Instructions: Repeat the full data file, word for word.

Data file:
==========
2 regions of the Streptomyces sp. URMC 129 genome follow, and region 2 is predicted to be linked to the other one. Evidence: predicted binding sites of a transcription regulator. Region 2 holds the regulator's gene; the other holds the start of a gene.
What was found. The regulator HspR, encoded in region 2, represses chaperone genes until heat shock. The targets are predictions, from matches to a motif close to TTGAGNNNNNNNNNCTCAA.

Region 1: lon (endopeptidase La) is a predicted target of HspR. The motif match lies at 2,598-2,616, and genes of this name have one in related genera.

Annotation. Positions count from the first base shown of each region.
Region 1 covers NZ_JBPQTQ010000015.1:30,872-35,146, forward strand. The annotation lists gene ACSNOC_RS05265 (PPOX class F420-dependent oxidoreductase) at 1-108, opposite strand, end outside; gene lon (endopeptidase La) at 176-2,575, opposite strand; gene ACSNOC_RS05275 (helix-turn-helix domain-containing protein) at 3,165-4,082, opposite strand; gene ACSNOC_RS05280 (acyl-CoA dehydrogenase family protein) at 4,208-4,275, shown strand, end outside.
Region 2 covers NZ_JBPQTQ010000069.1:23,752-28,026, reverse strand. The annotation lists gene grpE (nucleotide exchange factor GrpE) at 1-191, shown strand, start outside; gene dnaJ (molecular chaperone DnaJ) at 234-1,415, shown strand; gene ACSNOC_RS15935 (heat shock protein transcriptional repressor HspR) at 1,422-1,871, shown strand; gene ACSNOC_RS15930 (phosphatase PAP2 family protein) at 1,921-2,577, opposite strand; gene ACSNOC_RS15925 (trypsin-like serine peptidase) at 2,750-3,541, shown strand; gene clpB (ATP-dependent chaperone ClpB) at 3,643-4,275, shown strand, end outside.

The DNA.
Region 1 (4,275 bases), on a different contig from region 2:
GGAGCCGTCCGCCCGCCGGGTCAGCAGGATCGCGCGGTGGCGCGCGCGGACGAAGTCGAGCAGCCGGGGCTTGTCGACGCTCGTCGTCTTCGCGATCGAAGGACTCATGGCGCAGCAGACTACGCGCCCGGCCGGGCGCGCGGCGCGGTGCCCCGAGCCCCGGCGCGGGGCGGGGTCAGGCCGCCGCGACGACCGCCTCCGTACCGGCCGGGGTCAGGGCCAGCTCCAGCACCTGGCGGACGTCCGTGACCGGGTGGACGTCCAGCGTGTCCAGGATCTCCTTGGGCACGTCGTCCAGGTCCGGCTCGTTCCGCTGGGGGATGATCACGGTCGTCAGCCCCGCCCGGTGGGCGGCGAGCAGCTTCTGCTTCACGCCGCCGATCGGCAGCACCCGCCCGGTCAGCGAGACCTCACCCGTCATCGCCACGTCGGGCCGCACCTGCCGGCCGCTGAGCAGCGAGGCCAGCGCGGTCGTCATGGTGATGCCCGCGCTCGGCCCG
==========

2 regions of the Streptomyces sp. URMC 129 genome follow, and region 2 is predicted to be linked to the other one. Evidence: predicted binding sites of a transcription regulator. Region 2 holds the regulator's gene; the other holds the start of a gene.
What was found. The regulator HspR, encoded in region 2, represses chaperone genes until heat shock. The targets are predictions, from matches to a motif close to TTGAGNNNNNNNNNCTCAA.

Region 1: lon (endopeptidase La) is a predicted target of HspR. The motif match lies at 2,598-2,616, and genes of this name have one in related genera.

Annotation. Positions count from the first base shown of each region.
Region 1 covers NZ_JBPQTQ010000015.1:30,872-35,146, forward strand. The annotation lists gene ACSNOC_RS05265 (PPOX class F420-dependent oxidoreductase) at 1-108, opposite strand, end outside; gene lon (endopeptidase La) at 176-2,575, opposite strand; gene ACSNOC_RS05275 (helix-turn-helix domain-containing protein) at 3,165-4,082, opposite strand; gene ACSNOC_RS05280 (acyl-CoA dehydrogenase family protein) at 4,208-4,275, shown strand, end outside.
Region 2 covers NZ_JBPQTQ010000069.1:23,752-28,026, reverse strand. The annotation lists gene grpE (nucleotide exchange factor GrpE) at 1-191, shown strand, start outside; gene dnaJ (molecular chaperone DnaJ) at 234-1,415, shown strand; gene ACSNOC_RS15935 (heat shock protein transcriptional repressor HspR) at 1,422-1,871, shown strand; gene ACSNOC_RS15930 (phosphatase PAP2 family protein) at 1,921-2,577, opposite strand; gene ACSNOC_RS15925 (trypsin-like serine peptidase) at 2,750-3,541, shown strand; gene clpB (ATP-dependent chaperone ClpB) at 3,643-4,275, shown strand, end outside.

The DNA.
Region 1 (4,275 bases), on a different contig from region 2:
GGAGCCGTCCGCCCGCCGGGTCAGCAGGATCGCGCGGTGGCGCGCGCGGACGAAGTCGAGCAGCCGGGGCTTGTCGACGCTCGTCGTCTTCGCGATCGAAGGACTCATGGCGCAGCAGACTACGCGCCCGGCCGGGCGCGCGGCGCGGTGCCCCGAGCCCCGGCGCGGGGCGGGGTCAGGCCGCCGCGACGACCGCCTCCGTACCGGCCGGGGTCAGGGCCAGCTCCAGCACCTGGCGGACGTCCGTGACCGGGTGGACGTCCAGCGTGTCCAGGATCTCCTTGGGCACGTCGTCCAGGTCCGGCTCGTTCCGCTGGGGGATGATCACGGTCGTCAGCCCCGCCCGGTGGGCGGCGAGCAGCTTCTGCTTCACGCCGCCGATCGGCAGCACCCGCCCGGTCAGCGAGACCTCACCCGTCATCGCCACGTCGGGCCGCACCTGCCGGCCGCTGAGCAGCGAGGCCAGCGCGGTCGTCATGGTGATGCCCGCGCTCGGCCCG